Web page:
On March 27, the Philippine government signed a historic peace accord with the largest Muslim rebel group, the Moro Islamic Liberation Front (MILF), granting the southern Mindanao region political autonomy in exchange for laying down their arms and ending their demand for a separate Islamic state. The Comprehensive Agreement on the Bangsamoro replaces the five-province Muslim autonomous region with a larger and better-funded area called Bangsmoro ("Moro Nation.") The following article appeared in the May-June 2014 NewsNotes. See a September-October 2012 article about the peace process here.
The Moro rebels, along with other insurgent groups, have fought for political autonomy since the 1970s. More than 120,000 people have died in the conflict. The peace accord is a great accomplishment, though armed struggle continues between the Abu Sayyaf, a Muslim extremist network, and the Philippine army, which receives U.S. military support.Prof. Renato Cruz De Castro from De la Salle University in Manila has written about the effect of the global war of terror on the Philippines. After September 11, 2001, "low intensity conflicts," mostly in Africa but also in the Philippines, were redefined by U.S. policy makers as "the long wars of the 21st century." Such conflicts are protracted and against Islamic extremist totalitarian movements. Rebel groups such as the MILF were placed on the foreign terrorist organization list, leaving no space for a peace process. Conflict resolution theory teaches us that the ripest moment for negotiation is a mutually hurting stalemate. The Philippine government and the Moro rebels were compelled by great suffering to accept the framework agreement and ultimately sign the peace accord.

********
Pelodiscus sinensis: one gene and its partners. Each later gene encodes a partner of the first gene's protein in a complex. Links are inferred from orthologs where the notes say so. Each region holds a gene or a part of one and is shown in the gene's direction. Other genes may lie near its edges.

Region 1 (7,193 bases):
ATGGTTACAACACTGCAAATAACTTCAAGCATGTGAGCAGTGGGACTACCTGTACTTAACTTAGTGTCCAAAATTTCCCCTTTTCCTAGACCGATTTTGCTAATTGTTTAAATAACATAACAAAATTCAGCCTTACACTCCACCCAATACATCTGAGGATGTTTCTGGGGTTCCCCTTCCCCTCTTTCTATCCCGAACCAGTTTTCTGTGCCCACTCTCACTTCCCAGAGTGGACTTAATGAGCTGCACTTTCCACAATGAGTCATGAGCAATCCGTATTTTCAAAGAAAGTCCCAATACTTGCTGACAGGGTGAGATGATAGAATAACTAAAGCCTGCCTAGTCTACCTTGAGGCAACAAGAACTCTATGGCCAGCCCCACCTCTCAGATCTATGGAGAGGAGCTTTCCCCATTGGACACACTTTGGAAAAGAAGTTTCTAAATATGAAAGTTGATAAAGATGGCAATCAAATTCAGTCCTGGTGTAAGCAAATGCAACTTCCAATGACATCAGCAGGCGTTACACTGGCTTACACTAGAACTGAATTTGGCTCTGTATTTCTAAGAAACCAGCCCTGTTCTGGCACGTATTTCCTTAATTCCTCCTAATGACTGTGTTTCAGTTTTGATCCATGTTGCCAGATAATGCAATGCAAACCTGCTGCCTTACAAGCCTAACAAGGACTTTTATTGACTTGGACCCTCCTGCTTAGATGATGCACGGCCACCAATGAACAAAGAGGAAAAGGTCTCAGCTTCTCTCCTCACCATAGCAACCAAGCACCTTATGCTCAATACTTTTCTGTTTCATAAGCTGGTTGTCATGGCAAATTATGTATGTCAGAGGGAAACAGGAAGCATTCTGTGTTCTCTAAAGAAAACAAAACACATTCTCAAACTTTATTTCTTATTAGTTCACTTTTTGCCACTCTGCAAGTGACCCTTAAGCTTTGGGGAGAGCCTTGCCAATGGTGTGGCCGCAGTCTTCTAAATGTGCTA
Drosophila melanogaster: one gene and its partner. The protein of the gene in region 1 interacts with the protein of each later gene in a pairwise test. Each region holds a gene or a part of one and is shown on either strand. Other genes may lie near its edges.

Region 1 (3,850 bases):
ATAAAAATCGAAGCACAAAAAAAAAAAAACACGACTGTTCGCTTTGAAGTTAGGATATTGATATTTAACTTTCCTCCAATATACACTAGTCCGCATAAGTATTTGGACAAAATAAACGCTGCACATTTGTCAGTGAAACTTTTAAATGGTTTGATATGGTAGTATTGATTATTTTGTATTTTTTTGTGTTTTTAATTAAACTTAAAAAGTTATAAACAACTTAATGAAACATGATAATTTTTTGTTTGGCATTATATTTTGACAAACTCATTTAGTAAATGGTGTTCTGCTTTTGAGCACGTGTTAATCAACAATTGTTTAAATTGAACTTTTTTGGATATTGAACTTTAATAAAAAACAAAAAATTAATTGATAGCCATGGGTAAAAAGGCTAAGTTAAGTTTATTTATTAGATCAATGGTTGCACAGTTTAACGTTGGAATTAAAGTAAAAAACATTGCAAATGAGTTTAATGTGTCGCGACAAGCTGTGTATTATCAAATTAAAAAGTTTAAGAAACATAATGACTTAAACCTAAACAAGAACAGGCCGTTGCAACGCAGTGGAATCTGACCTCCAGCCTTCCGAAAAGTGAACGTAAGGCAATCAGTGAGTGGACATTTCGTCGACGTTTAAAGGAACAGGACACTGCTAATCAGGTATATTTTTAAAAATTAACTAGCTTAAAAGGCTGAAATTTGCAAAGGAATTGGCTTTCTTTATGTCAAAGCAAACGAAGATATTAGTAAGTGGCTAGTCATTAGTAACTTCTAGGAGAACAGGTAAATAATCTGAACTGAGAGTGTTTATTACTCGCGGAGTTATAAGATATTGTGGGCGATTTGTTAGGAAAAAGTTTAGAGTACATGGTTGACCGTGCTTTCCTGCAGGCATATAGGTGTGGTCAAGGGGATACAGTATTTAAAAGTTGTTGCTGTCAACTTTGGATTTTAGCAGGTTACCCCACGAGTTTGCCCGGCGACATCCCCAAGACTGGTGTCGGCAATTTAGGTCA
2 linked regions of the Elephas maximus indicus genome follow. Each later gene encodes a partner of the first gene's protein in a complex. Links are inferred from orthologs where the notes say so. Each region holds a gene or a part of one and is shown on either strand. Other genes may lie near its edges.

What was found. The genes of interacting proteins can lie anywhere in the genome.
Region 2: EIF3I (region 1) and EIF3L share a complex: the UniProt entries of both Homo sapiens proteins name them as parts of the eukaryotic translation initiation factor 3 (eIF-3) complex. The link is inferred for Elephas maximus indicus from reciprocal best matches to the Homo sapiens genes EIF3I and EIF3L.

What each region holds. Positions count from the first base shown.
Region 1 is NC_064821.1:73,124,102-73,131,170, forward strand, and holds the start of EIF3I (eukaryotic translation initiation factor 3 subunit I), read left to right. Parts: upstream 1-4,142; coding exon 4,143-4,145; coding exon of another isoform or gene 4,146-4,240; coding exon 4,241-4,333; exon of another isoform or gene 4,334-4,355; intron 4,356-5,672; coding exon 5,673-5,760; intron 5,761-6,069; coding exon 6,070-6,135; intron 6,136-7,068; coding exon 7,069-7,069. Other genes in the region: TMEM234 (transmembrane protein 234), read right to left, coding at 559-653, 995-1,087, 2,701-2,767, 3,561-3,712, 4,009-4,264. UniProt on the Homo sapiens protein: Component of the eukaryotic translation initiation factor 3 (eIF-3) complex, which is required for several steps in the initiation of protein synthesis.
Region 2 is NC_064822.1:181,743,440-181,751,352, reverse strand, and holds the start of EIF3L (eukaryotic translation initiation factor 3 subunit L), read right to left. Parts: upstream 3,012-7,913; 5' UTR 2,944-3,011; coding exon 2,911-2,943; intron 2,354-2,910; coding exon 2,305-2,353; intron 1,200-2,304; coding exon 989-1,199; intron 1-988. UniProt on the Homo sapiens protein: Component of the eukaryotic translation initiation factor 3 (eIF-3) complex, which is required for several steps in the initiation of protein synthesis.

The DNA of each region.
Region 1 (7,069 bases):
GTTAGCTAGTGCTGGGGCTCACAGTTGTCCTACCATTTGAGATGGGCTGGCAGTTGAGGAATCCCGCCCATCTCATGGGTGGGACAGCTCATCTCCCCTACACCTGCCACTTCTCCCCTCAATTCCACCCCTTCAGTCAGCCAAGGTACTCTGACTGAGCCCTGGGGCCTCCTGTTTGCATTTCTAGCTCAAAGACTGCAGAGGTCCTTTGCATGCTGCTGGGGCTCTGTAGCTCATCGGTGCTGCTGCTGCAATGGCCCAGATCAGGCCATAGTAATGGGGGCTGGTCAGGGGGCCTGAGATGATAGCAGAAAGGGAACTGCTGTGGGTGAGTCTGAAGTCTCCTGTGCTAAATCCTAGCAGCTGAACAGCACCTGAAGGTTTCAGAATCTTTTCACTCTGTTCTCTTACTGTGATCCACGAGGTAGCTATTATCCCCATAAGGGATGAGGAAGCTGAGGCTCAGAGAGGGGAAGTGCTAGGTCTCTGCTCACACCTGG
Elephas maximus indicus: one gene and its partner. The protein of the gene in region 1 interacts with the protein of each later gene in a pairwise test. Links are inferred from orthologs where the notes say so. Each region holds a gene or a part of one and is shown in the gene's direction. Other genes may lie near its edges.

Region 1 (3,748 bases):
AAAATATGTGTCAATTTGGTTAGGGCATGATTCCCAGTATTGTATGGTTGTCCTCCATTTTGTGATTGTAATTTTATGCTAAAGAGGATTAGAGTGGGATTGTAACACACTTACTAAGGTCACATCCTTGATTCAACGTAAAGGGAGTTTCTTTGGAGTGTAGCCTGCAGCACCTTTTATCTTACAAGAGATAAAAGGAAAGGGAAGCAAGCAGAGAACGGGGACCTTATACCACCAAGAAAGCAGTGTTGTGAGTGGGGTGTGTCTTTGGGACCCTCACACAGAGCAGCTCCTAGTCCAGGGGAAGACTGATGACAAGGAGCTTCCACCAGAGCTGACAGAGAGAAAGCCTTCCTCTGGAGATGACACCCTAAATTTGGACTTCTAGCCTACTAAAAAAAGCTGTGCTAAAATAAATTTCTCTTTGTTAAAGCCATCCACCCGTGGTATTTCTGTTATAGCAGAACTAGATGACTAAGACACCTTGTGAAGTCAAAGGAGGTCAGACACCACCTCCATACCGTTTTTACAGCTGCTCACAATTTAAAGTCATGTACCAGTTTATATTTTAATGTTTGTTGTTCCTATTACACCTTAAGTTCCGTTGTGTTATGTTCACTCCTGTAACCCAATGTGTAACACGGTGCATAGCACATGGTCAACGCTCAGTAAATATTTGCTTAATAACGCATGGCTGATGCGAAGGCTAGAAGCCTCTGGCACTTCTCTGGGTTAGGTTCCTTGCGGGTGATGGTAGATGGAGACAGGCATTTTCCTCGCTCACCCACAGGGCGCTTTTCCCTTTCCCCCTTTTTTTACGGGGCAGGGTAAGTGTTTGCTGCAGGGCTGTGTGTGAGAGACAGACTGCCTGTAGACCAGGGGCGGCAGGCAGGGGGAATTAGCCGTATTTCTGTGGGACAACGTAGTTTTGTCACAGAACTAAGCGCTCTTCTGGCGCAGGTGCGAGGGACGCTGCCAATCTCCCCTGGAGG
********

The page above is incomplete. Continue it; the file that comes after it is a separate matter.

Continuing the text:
This peace accord demonstrates that the concept of the long wars of the 21st century is false. The ecumenical community played a significant role in calling parties to the negotiating table. The day after the accord was signed, the Philippine Ecumenical Peace Platform (PEPP), co-chaired by Archbishop Antonio Ledesma, a Jesuit and archbishop of Cagayan de Oro, called on the government to resume the stalled peace talks with another opposition group, the National Democratic Front of the Philippines (NDFP), a coalition aligned with the Communist party. "We call on both sides to go back to the negotiating table, and talk about the next steps that can be taken, to forge a path to a just and enduring peace," stated the PEPP. "We call on both panels to continue to work towards peace and to seriously consider the very root causes of why there is ongoing-armed conflict in our country." Learn more at http://www.peppphil.net/.
We can further capitalize on this historic moment of peace by contacting our members of Congress to let them know that we support removing opposition groups in the Philippines from the foreign terrorist organization list, especially the Communist Party of the Philippines (CPP) and the New People’s Army (NPA). This will create space for a peace process.